Moving now to the specific subject matter of the present invention, one embodiment of a mechanically sealable liquid charging apparatus in accordance with the present invention is directed toward the problem of liquid loss, either as a liquid or as a vapor, which poses a serious problem in an ionically conductive liquid charging apparatus of the type described hereinabove. Loss of liquid from the device, especially under conditions in which the electrostatographic printing machine is at rest or in a non-printing state, will disable the device in a short period of time relative to the anticipated field life of the device. As a solution to this problem, the ionically conductive liquid charging apparatus of the present invention includes a sealable housing 24 adapted to support a wetted liquid donor wick 26 in contact with the surface 12 of photoreceptor 10 via a resilient spring arm 25 having the donor wick 26 mounted thereon, wherein the sealable housing is adapted to permit movement of the donor wick 26/spring arm 25 combination from an operative position in contact with the photoconductive surface to a nonoperative position stored within the housing for preventing loss of ionically conductive liquid.
In one embodiment of the present invention, as shown in FIGS. 1 and 3, housing 24 defines a housing cavity 29, including a housing aperture 23 extending transverse to and facing photoreceptor 12. A sleeve member 129, having a sleeve aperture extending transverse to the photoreceptor 12 is situated within the cylindrical housing cavity 29. The sleeve member 129 is rotatable in the housing cavity 29, such that alignment of housing aperture 23 and sleeve aperture 123 creates an opening in the housing 24 for deploying the donor wick 26 to the photoreceptor 10 with the donor wick 26 in the operative position. Conversely, rotation of the sleeve member 129 such that housing aperture 23 and sleeve aperture 123 are misaligned creates a closure along housing aperture 123 for mechanically sealing the housing 24 with the donor wick 26 in the nonoperative position. Preferably, sleeve 129 is oriented within housing cavity 29 such that apertures 23 and 123 are 180° out of alignment, for creating an optimal seal along the elongated seal of the housing 24.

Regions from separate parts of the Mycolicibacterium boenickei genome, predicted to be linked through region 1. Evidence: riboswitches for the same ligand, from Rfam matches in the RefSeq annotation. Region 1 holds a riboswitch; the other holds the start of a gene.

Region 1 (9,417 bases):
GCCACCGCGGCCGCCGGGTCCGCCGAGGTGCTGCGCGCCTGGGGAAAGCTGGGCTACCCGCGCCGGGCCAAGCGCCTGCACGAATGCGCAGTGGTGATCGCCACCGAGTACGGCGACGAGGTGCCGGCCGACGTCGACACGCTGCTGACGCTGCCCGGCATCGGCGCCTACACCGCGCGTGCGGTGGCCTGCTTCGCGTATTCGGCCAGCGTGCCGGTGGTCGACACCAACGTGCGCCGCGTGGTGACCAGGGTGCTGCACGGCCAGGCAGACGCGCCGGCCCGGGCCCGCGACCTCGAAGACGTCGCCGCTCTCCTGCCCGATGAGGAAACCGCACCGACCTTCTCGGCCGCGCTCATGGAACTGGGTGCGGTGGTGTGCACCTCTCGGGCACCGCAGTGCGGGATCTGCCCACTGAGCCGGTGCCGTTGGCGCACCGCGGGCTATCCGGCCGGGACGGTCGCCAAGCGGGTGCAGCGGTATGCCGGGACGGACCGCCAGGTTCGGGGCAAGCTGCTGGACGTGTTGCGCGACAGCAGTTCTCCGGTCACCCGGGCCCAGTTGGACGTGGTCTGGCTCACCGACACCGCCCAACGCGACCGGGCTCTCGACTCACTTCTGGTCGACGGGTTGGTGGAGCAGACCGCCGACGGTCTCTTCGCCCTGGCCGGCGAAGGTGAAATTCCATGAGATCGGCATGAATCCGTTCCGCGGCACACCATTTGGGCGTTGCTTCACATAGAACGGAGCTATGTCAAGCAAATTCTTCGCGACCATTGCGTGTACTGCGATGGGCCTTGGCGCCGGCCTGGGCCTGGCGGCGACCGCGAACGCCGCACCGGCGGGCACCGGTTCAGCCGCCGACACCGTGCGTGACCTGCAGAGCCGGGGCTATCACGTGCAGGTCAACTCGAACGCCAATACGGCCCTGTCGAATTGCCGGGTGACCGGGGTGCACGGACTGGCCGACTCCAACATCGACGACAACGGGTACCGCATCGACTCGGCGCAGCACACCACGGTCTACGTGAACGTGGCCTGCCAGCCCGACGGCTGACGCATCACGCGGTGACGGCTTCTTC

While the embodiment of FIGS. 1 and 3 contemplates the use of a concentric, substantially cylindrical pair wherein a substantially cylindrical sleeve member 129 is nested within a substantially cylindrical cavity 29, it has been found that it may be difficult to manufacture such a cylindrical pair under a design constraint which requires that the sleeve member and cavity must be rotatable with respect to one another while being capable of forming an air tight seal when properly oriented. This problem is exacerbated by an additional desirable design feature wherein one or both of either the housing 24 or the sleeve 129 may be fabricated from a conformable material, which may make rotation relative to one another very difficult. Thus, as an alternative to the concentric cylinder pair design of the embodiment shown in FIGS. 1 and 3, the present invention also contemplates an alternative embodiment as illustrated in FIG. 2. In this alternative embodiment, The housing cavity 29 and sleeve 129 each respectively include a taper extending along the longitudinal axis thereof, transverse to the path of movement of the photoconductive member. Thus, both the housing cavity 29 and the sleeve 129 each have a diameter which gradually and continuously decreases from one end to the opposite end. In this embodiment, the sleeve member 129 is pulled off of the taper just prior to rotation thereof to position the sleeve aperture 123 into alignment with the housing aperture 23 for placing the donor wick 26 in the operative position. Conversely, after rotation of the sleeve member 129 for placing the donor wick 26 in the nonoperative position, the tapered sleeve 129 is pushed inward along the longitudinal axis thereof to press the sleeve onto the taper of the housing cavity 29, thereby forming an airtight seal between the housing aperture 23 and the sleeve 129. This "tapered pair" design is recognized in the machine trade as a "locking taper," and is known as an arrangement which will not slip under heavy torques. Thus, this alternative embodiment provides the benefits of an efficient seal while providing unencumbered rotation of the sleeve 129 relative to the housing cavity 29 at the cost of some additional complexity in the mechanical operation of the system. It will be recognized that the required rotational movement and longitudinal displacement of the sleeve member can be provided via various electomechanical devices as are well known in the art such as a stepper motor and a solenoid, respectively.